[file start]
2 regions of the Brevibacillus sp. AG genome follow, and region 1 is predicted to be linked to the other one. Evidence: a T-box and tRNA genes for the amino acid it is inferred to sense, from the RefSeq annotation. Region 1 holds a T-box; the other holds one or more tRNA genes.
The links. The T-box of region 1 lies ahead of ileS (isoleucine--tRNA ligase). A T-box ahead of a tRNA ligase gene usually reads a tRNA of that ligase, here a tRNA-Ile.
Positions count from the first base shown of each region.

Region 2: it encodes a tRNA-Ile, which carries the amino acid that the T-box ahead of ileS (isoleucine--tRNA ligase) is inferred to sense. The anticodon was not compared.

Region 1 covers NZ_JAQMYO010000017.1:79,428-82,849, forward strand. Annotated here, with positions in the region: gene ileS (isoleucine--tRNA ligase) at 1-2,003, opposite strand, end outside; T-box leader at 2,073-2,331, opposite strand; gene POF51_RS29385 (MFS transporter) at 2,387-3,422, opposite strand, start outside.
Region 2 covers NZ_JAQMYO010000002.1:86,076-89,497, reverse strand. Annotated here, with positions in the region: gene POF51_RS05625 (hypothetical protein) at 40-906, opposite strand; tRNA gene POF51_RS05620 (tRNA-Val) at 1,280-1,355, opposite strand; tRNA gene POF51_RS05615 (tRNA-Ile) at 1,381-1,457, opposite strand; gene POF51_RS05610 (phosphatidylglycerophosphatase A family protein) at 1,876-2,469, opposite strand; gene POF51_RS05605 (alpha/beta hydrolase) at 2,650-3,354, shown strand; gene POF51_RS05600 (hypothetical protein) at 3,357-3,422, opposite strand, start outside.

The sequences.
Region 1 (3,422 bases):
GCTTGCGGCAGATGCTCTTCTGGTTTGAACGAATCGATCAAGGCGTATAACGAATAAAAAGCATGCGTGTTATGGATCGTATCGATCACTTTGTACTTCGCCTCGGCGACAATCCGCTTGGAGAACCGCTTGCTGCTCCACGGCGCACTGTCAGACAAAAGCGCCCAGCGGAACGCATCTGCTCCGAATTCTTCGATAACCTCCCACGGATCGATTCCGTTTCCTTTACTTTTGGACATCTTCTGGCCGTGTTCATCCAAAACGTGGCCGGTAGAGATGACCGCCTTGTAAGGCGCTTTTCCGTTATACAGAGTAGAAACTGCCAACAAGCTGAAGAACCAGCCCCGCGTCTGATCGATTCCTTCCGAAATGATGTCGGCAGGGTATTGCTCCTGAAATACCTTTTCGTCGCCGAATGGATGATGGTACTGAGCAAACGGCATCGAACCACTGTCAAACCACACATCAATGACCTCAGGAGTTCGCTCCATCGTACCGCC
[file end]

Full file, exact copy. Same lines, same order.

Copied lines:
2 regions of the Brevibacillus sp. AG genome follow, and region 1 is predicted to be linked to the other one. Evidence: a T-box and tRNA genes for the amino acid it is inferred to sense, from the RefSeq annotation. Region 1 holds a T-box; the other holds one or more tRNA genes.
The links. The T-box of region 1 lies ahead of ileS (isoleucine--tRNA ligase). A T-box ahead of a tRNA ligase gene usually reads a tRNA of that ligase, here a tRNA-Ile.
Positions count from the first base shown of each region.

Region 2: it encodes a tRNA-Ile, which carries the amino acid that the T-box ahead of ileS (isoleucine--tRNA ligase) is inferred to sense. The anticodon was not compared.

Region 1 covers NZ_JAQMYO010000017.1:79,428-82,849, forward strand. Annotated here, with positions in the region: gene ileS (isoleucine--tRNA ligase) at 1-2,003, opposite strand, end outside; T-box leader at 2,073-2,331, opposite strand; gene POF51_RS29385 (MFS transporter) at 2,387-3,422, opposite strand, start outside.
Region 2 covers NZ_JAQMYO010000002.1:86,076-89,497, reverse strand. Annotated here, with positions in the region: gene POF51_RS05625 (hypothetical protein) at 40-906, opposite strand; tRNA gene POF51_RS05620 (tRNA-Val) at 1,280-1,355, opposite strand; tRNA gene POF51_RS05615 (tRNA-Ile) at 1,381-1,457, opposite strand; gene POF51_RS05610 (phosphatidylglycerophosphatase A family protein) at 1,876-2,469, opposite strand; gene POF51_RS05605 (alpha/beta hydrolase) at 2,650-3,354, shown strand; gene POF51_RS05600 (hypothetical protein) at 3,357-3,422, opposite strand, start outside.

The sequences.
Region 1 (3,422 bases):
GCTTGCGGCAGATGCTCTTCTGGTTTGAACGAATCGATCAAGGCGTATAACGAATAAAAAGCATGCGTGTTATGGATCGTATCGATCACTTTGTACTTCGCCTCGGCGACAATCCGCTTGGAGAACCGCTTGCTGCTCCACGGCGCACTGTCAGACAAAAGCGCCCAGCGGAACGCATCTGCTCCGAATTCTTCGATAACCTCCCACGGATCGATTCCGTTTCCTTTACTTTTGGACATCTTCTGGCCGTGTTCATCCAAAACGTGGCCGGTAGAGATGACCGCCTTGTAAGGCGCTTTTCCGTTATACAGAGTAGAAACTGCCAACAAGCTGAAGAACCAGCCCCGCGTCTGATCGATTCCTTCCGAAATGATGTCGGCAGGGTATTGCTCCTGAAATACCTTTTCGTCGCCGAATGGATGATGGTACTGAGCAAACGGCATCGAACCACTGTCAAACCACACATCAATGACCTCAGGAGTTCGCTCCATCGTACCGCC